noble gases (He, Ne, Ar, Kr, Xe, Rn) are the elements with the fully filled outer shell of valence electrons, so that under normal conditions their atoms do not need to add or deliver any electrons to reach the most stable, so-called octet configuration, as they already have it. So they cannot be involved in most chemical reactions under normal conditions. For ages, in chemistry the knowledge about the elements was based on their reactivity and properties like color, taste, appearance etc.; and as noble gases are colorless, odorless, tasteless and nonflammable under normal conditions, and do not react with other elements except under the extreme conditions, nothing was known about them until some circumstantial evidences were found, and only at the end of the 19 th century noble gases were successfully isolated from air.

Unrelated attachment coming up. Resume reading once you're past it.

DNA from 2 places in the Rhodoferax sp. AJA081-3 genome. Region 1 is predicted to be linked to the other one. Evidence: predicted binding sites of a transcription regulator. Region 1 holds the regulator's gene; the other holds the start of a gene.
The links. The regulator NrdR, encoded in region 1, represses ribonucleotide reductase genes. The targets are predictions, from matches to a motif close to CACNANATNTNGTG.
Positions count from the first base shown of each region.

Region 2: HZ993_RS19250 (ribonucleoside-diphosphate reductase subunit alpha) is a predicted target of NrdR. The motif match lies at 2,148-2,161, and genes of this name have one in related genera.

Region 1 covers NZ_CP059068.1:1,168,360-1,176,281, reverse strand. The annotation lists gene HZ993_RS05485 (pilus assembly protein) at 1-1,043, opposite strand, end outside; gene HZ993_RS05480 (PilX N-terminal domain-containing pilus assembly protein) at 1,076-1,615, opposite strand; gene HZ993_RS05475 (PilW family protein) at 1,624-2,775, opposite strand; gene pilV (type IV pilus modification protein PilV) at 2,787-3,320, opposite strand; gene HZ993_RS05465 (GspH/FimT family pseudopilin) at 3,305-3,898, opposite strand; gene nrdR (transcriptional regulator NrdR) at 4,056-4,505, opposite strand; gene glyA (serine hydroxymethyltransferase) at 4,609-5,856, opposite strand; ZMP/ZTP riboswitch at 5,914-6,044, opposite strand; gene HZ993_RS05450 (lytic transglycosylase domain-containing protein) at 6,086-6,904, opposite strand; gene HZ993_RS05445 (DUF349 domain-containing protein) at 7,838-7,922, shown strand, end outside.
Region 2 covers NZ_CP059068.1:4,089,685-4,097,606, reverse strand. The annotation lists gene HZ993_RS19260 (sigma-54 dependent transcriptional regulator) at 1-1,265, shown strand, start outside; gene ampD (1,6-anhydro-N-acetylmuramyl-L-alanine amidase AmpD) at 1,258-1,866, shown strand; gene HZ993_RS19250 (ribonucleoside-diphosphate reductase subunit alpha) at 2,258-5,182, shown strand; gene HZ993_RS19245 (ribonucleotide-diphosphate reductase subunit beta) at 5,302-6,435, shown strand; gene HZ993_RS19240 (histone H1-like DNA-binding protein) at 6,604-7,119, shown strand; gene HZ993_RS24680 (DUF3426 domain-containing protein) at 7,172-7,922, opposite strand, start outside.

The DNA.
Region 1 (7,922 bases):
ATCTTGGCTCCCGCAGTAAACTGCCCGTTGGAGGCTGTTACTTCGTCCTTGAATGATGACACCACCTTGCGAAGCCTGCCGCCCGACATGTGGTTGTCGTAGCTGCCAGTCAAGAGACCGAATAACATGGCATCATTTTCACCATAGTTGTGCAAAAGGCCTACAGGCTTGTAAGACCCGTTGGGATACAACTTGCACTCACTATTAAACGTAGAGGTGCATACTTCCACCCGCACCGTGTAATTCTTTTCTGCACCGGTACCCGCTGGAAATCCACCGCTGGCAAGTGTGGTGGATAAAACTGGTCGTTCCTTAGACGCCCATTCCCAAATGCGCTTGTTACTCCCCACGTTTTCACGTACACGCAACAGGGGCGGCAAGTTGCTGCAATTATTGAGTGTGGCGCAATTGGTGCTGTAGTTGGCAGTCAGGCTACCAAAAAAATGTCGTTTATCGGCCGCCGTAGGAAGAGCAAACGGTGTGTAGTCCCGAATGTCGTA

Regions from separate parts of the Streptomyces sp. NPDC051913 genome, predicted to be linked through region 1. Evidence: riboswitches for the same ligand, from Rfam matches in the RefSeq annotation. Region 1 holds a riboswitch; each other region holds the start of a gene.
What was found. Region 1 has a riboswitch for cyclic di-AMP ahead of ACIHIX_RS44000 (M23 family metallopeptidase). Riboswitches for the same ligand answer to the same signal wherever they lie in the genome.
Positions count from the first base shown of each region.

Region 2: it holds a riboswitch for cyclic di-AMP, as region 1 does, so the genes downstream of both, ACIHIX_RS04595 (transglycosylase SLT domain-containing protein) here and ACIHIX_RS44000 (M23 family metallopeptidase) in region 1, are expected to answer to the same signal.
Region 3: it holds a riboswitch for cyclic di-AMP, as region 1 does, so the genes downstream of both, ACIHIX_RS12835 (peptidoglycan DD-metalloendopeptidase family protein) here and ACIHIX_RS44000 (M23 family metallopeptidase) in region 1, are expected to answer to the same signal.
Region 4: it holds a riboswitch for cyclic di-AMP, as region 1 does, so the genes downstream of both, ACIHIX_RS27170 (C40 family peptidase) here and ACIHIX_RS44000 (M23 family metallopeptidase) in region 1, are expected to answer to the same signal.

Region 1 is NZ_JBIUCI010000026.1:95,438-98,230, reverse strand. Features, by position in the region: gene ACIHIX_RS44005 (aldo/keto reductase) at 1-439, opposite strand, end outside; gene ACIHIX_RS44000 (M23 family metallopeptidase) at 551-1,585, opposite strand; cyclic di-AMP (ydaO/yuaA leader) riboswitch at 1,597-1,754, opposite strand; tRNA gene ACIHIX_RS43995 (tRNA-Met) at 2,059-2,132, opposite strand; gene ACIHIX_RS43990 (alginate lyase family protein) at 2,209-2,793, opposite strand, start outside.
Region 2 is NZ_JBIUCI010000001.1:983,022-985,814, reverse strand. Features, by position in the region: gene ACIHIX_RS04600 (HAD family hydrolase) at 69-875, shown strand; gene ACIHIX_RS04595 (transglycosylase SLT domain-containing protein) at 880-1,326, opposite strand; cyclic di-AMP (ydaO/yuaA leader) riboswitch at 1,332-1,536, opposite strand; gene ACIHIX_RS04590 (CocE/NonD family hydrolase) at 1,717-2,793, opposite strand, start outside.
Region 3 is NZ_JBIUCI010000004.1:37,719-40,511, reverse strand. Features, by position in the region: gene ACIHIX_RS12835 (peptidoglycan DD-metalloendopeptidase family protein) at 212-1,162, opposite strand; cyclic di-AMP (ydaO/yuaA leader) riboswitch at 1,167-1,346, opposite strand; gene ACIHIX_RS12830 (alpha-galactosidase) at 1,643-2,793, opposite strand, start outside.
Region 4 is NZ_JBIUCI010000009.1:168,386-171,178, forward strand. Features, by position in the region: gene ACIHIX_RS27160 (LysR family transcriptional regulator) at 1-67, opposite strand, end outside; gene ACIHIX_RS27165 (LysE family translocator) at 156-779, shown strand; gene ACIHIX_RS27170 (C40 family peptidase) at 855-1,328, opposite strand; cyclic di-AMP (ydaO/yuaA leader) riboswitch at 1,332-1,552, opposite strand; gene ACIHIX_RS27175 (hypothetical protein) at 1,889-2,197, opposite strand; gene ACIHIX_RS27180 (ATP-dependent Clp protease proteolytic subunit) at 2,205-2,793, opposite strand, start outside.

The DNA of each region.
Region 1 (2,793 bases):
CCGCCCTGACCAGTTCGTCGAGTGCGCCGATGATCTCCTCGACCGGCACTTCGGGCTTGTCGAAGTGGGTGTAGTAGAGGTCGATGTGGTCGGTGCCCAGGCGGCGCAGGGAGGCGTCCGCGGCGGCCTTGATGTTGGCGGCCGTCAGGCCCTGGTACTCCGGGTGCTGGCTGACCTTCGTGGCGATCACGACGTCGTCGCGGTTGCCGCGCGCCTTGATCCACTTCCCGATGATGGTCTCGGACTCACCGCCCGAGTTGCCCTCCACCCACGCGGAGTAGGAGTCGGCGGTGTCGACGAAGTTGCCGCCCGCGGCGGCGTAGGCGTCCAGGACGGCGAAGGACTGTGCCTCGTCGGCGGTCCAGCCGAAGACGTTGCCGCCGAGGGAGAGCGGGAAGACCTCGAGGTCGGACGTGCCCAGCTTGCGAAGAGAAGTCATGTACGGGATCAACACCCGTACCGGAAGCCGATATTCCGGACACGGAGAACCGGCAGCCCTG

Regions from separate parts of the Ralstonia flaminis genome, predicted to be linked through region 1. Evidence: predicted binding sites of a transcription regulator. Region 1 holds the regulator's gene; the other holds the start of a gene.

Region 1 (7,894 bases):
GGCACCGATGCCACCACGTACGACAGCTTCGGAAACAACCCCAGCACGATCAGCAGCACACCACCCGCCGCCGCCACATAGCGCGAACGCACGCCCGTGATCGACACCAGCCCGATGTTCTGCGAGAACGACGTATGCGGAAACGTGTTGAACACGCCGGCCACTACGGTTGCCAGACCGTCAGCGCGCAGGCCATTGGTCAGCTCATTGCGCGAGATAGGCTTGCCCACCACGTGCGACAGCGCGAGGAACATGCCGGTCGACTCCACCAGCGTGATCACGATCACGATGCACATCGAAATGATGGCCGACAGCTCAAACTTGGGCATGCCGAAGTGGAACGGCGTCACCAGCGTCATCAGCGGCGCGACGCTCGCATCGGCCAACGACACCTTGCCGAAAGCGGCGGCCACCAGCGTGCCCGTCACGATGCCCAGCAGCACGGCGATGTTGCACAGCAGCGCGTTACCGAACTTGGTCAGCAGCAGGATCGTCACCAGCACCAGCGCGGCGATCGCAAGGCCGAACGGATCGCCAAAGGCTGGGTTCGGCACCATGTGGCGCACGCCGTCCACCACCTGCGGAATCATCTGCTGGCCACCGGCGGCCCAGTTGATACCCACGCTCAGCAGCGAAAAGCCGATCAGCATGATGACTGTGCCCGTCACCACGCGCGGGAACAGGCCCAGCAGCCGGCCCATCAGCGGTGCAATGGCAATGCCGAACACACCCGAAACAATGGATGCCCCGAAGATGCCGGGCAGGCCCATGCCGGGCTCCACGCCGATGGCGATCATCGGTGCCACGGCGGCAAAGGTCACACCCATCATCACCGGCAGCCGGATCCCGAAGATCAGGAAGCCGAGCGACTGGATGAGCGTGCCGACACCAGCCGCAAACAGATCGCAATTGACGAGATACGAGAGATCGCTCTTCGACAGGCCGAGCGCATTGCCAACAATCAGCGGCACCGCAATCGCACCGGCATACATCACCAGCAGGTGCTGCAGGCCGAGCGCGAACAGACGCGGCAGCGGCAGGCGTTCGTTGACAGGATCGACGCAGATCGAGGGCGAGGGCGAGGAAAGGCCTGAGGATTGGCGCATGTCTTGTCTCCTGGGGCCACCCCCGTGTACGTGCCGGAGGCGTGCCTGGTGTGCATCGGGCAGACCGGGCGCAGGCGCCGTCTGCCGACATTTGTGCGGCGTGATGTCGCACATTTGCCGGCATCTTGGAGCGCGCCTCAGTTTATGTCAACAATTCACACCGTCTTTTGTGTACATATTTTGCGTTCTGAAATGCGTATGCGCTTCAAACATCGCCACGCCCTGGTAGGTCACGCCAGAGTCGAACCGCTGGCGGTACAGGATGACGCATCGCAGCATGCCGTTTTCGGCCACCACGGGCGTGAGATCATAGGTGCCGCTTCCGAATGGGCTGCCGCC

For a long time it was believed that these elements have zero valence and simply cannot form any compounds with other elements. The other reason was that with the technical equipment available at the time, scientists were not able to create the conditions under which noble gases could form compounds. Only in 1962 English chemist Neil Bartlett discovered the first compound of noble gas, namely xenon hexafluoroplatinate. Later other compounds have been discovered, proving that noble gases indeed can form compounds. The reactivity of noble gases increases from helium to radon, because in heavier noble gases the electrons of the outer shell are located on bigger distance from the nucleus and can be snapped off easier. Up to now no covalent compounds of helium and neon are known. For a long time only compounds of noble gases with oxygen and fluorine were known; these two elements are the most reactive and electronegative in the periodic table, which means that they have the best chances to snap off the electrons from the atoms of noble gases and form covalent bonds thereof; this is the explanation to the given question. But we have to say that up to now the compounds of noble gases which contain bonds between noble gas atoms and atoms of elements different from oxygen and fluorine are already known, although most of them are very unstable at normal conditions and can be extracted only at very low temperatures and some other special conditions. We have to say that now chemistry of noble gases and their compounds becomes one of the very interesting and promising fields of modern chemistry.